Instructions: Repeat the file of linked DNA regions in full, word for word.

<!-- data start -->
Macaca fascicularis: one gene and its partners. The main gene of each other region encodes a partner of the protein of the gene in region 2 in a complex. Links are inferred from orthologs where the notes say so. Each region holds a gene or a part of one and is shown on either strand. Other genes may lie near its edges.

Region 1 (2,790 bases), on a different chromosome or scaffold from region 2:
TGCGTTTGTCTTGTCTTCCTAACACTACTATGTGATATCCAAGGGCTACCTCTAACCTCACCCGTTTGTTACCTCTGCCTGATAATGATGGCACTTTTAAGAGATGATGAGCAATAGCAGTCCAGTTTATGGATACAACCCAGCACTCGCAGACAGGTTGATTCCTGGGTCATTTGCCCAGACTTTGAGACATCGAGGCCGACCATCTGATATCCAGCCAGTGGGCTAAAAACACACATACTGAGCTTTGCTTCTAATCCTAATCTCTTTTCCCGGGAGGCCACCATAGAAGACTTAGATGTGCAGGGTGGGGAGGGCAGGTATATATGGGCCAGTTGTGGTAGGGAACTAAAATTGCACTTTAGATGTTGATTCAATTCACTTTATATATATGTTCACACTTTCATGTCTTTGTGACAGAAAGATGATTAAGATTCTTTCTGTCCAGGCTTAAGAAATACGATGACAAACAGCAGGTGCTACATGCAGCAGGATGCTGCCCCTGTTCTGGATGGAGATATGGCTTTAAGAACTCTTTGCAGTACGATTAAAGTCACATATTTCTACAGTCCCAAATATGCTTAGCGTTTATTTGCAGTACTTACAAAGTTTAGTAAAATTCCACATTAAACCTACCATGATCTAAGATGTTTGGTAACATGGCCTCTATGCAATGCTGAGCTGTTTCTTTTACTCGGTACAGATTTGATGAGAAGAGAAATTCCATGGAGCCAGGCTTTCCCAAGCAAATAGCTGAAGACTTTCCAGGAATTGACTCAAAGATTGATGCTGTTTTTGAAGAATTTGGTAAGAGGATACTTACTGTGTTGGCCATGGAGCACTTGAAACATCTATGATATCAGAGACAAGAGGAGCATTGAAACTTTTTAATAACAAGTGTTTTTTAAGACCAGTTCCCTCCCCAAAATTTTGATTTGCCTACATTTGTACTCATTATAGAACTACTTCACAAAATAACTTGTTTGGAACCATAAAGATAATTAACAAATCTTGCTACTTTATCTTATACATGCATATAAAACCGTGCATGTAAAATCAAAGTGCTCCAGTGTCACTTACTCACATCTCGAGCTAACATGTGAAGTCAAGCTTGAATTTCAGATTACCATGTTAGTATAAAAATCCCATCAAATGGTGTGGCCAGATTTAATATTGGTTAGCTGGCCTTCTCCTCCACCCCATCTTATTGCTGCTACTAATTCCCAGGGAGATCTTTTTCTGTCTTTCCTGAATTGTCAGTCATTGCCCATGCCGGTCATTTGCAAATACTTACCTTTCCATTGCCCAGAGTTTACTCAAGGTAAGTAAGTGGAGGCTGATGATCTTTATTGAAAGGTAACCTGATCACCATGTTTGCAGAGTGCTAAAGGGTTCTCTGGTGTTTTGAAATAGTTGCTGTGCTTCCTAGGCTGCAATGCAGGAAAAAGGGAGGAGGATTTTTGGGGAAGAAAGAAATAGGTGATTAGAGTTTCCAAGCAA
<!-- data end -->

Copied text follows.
Macaca fascicularis: one gene and its partners. The main gene of each other region encodes a partner of the protein of the gene in region 2 in a complex. Links are inferred from orthologs where the notes say so. Each region holds a gene or a part of one and is shown on either strand. Other genes may lie near its edges.

Region 1 (2,790 bases), on a different chromosome or scaffold from region 2:
TGCGTTTGTCTTGTCTTCCTAACACTACTATGTGATATCCAAGGGCTACCTCTAACCTCACCCGTTTGTTACCTCTGCCTGATAATGATGGCACTTTTAAGAGATGATGAGCAATAGCAGTCCAGTTTATGGATACAACCCAGCACTCGCAGACAGGTTGATTCCTGGGTCATTTGCCCAGACTTTGAGACATCGAGGCCGACCATCTGATATCCAGCCAGTGGGCTAAAAACACACATACTGAGCTTTGCTTCTAATCCTAATCTCTTTTCCCGGGAGGCCACCATAGAAGACTTAGATGTGCAGGGTGGGGAGGGCAGGTATATATGGGCCAGTTGTGGTAGGGAACTAAAATTGCACTTTAGATGTTGATTCAATTCACTTTATATATATGTTCACACTTTCATGTCTTTGTGACAGAAAGATGATTAAGATTCTTTCTGTCCAGGCTTAAGAAATACGATGACAAACAGCAGGTGCTACATGCAGCAGGATGCTGCCCCTGTTCTGGATGGAGATATGGCTTTAAGAACTCTTTGCAGTACGATTAAAGTCACATATTTCTACAGTCCCAAATATGCTTAGCGTTTATTTGCAGTACTTACAAAGTTTAGTAAAATTCCACATTAAACCTACCATGATCTAAGATGTTTGGTAACATGGCCTCTATGCAATGCTGAGCTGTTTCTTTTACTCGGTACAGATTTGATGAGAAGAGAAATTCCATGGAGCCAGGCTTTCCCAAGCAAATAGCTGAAGACTTTCCAGGAATTGACTCAAAGATTGATGCTGTTTTTGAAGAATTTGGTAAGAGGATACTTACTGTGTTGGCCATGGAGCACTTGAAACATCTATGATATCAGAGACAAGAGGAGCATTGAAACTTTTTAATAACAAGTGTTTTTTAAGACCAGTTCCCTCCCCAAAATTTTGATTTGCCTACATTTGTACTCATTATAGAACTACTTCACAAAATAACTTGTTTGGAACCATAAAGATAATTAACAAATCTTGCTACTTTATCTTATACATGCATATAAAACCGTGCATGTAAAATCAAAGTGCTCCAGTGTCACTTACTCACATCTCGAGCTAACATGTGAAGTCAAGCTTGAATTTCAGATTACCATGTTAGTATAAAAATCCCATCAAATGGTGTGGCCAGATTTAATATTGGTTAGCTGGCCTTCTCCTCCACCCCATCTTATTGCTGCTACTAATTCCCAGGGAGATCTTTTTCTGTCTTTCCTGAATTGTCAGTCATTGCCCATGCCGGTCATTTGCAAATACTTACCTTTCCATTGCCCAGAGTTTACTCAAGGTAAGTAAGTGGAGGCTGATGATCTTTATTGAAAGGTAACCTGATCACCATGTTTGCAGAGTGCTAAAGGGTTCTCTGGTGTTTTGAAATAGTTGCTGTGCTTCCTAGGCTGCAATGCAGGAAAAAGGGAGGAGGATTTTTGGGGAAGAAAGAAATAGGTGATTAGAGTTTCCAAGCAA